Sunday, April 23, dawned with an early ferry crossing as the team from the University of the Highlands and Islands Archaeology Institute bounced over the Pentland Firth en-route to Caithness and the Swartigill archaeological excavation.
The crossing itself was followed by a short overland trip through Wick to a section of road which seemed to be surrounded by bog, heather, a small forest of pine trees and little else. Martin Carruthers, Site Director, pointed over a small hill to the site and suggested that I clothe myself from head to foot in wet weather gear…despite the fact it wasn’t raining.
The reason for this soon hit me as a trudged through long grass interspersed with the occasional stretches of bog in which my boots momentarily and rather alarmingly disappeared for a few moments. After about five minutes we were looking down into a shallow valley of Swartigill Burn.
Within a few more minutes the equipment was unloaded from our backs and we were joined by an excavator. There was no trace of last year’s test pits, but with the help of GPS and under the expert direction of Rick Barton (Project Officer), the machine soon cleared the top soil for our new extended trench.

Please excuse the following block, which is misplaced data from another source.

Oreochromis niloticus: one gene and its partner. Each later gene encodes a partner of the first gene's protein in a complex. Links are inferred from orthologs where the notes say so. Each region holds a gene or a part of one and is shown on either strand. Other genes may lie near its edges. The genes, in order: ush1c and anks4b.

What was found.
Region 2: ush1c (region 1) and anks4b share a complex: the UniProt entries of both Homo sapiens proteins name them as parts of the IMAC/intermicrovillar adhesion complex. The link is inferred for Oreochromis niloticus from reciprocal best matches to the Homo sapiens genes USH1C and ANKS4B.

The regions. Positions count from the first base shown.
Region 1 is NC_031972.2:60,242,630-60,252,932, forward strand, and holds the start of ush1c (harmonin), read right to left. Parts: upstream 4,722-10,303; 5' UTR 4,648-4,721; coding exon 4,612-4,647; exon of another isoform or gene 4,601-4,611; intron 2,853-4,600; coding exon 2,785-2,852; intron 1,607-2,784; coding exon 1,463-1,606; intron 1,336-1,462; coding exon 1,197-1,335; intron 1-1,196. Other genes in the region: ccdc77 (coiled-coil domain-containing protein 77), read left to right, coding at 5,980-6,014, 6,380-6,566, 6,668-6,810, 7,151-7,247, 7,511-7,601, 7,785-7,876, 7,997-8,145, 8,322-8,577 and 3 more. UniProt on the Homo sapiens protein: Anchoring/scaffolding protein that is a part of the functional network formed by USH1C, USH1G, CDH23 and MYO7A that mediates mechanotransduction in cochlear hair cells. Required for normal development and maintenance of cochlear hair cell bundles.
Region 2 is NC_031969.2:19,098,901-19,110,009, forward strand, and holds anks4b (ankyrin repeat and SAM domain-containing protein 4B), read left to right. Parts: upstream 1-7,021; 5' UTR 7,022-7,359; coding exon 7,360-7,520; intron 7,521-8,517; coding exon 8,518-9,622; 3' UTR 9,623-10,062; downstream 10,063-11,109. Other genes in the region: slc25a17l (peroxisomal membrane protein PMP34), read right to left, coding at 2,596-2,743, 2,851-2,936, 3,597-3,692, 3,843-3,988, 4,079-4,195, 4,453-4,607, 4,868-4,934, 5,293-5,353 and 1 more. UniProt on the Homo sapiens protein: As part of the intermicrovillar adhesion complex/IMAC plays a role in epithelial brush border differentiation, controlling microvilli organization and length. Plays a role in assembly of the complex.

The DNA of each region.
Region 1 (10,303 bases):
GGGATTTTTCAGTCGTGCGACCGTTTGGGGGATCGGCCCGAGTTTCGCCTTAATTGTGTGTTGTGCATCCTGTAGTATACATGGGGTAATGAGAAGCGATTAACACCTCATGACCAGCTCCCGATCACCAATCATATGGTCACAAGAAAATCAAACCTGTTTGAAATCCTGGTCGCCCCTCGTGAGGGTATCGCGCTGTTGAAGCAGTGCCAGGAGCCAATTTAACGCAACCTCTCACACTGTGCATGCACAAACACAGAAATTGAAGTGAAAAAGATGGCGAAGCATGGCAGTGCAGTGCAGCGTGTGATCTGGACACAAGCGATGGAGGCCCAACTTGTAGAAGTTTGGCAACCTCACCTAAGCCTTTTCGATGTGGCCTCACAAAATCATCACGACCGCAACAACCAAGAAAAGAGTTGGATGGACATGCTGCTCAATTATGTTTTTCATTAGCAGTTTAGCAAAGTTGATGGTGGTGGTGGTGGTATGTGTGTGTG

This paved the way for the rest of the team, including local volunteers, to start working.
Within a few hours, a linear stone feature emerged from the soil together with a fragment of Iron Age degraded ceramic pottery. The latter was discovered by one of the volunteers who was more than pleased with her find.
The work carried on relentlessly as the wind increasingly buffeted the team. Jammy doughnuts and sandwiches provided by Yarrows Heritage Trust gave us extra energy to address the feature located in the test pit during 2015 – a possible drain feature.
The capping stone was removed in 2015 to reveal this enigmatic tunnel which seemed to extend to the watercourse.
This feature will be the focus of our work over the next week.
The Swartigill excavation is a joint community venture between the University of the Highlands and Islands Archaeology Institute and Yarrows Heritage Trust.